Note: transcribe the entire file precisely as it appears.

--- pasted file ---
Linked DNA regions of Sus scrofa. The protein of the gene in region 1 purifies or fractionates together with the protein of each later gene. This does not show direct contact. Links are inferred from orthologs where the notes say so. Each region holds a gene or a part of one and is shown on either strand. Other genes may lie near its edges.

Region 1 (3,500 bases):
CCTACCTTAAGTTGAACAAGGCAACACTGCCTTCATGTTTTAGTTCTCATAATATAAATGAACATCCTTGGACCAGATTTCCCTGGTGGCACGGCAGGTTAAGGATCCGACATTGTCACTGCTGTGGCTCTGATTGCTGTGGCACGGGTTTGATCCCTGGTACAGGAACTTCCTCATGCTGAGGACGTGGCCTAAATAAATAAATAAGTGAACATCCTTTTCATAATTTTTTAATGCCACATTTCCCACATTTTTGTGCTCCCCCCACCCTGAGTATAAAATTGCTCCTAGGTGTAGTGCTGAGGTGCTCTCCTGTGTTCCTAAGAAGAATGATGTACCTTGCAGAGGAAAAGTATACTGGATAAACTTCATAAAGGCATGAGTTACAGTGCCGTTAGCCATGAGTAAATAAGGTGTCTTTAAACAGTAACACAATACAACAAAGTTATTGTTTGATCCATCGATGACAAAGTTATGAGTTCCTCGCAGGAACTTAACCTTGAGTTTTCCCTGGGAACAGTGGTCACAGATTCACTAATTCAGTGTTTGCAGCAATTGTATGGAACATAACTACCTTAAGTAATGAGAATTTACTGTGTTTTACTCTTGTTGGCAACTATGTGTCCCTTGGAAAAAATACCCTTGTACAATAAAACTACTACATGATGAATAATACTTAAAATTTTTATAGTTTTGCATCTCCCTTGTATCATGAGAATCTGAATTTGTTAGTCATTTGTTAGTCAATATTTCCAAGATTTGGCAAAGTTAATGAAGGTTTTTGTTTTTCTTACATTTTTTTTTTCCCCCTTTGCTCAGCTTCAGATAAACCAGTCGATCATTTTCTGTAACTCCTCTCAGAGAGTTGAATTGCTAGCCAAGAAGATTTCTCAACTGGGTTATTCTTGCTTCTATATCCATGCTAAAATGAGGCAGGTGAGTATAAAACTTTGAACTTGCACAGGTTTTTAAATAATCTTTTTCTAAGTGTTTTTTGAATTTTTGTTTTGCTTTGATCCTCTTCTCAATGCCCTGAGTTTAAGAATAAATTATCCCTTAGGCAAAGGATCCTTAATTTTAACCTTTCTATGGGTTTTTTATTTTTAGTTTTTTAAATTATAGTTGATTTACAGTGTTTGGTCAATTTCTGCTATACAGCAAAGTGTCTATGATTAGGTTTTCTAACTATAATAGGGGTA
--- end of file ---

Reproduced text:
Linked DNA regions of Sus scrofa. The protein of the gene in region 1 purifies or fractionates together with the protein of each later gene. This does not show direct contact. Links are inferred from orthologs where the notes say so. Each region holds a gene or a part of one and is shown on either strand. Other genes may lie near its edges.

Region 1 (3,500 bases):
CCTACCTTAAGTTGAACAAGGCAACACTGCCTTCATGTTTTAGTTCTCATAATATAAATGAACATCCTTGGACCAGATTTCCCTGGTGGCACGGCAGGTTAAGGATCCGACATTGTCACTGCTGTGGCTCTGATTGCTGTGGCACGGGTTTGATCCCTGGTACAGGAACTTCCTCATGCTGAGGACGTGGCCTAAATAAATAAATAAGTGAACATCCTTTTCATAATTTTTTAATGCCACATTTCCCACATTTTTGTGCTCCCCCCACCCTGAGTATAAAATTGCTCCTAGGTGTAGTGCTGAGGTGCTCTCCTGTGTTCCTAAGAAGAATGATGTACCTTGCAGAGGAAAAGTATACTGGATAAACTTCATAAAGGCATGAGTTACAGTGCCGTTAGCCATGAGTAAATAAGGTGTCTTTAAACAGTAACACAATACAACAAAGTTATTGTTTGATCCATCGATGACAAAGTTATGAGTTCCTCGCAGGAACTTAACCTTGAGTTTTCCCTGGGAACAGTGGTCACAGATTCACTAATTCAGTGTTTGCAGCAATTGTATGGAACATAACTACCTTAAGTAATGAGAATTTACTGTGTTTTACTCTTGTTGGCAACTATGTGTCCCTTGGAAAAAATACCCTTGTACAATAAAACTACTACATGATGAATAATACTTAAAATTTTTATAGTTTTGCATCTCCCTTGTATCATGAGAATCTGAATTTGTTAGTCATTTGTTAGTCAATATTTCCAAGATTTGGCAAAGTTAATGAAGGTTTTTGTTTTTCTTACATTTTTTTTTTCCCCCTTTGCTCAGCTTCAGATAAACCAGTCGATCATTTTCTGTAACTCCTCTCAGAGAGTTGAATTGCTAGCCAAGAAGATTTCTCAACTGGGTTATTCTTGCTTCTATATCCATGCTAAAATGAGGCAGGTGAGTATAAAACTTTGAACTTGCACAGGTTTTTAAATAATCTTTTTCTAAGTGTTTTTTGAATTTTTGTTTTGCTTTGATCCTCTTCTCAATGCCCTGAGTTTAAGAATAAATTATCCCTTAGGCAAAGGATCCTTAATTTTAACCTTTCTATGGGTTTTTTATTTTTAGTTTTTTAAATTATAGTTGATTTACAGTGTTTGGTCAATTTCTGCTATACAGCAAAGTGTCTATGATTAGGTTTTCTAACTATAATAGGGGTA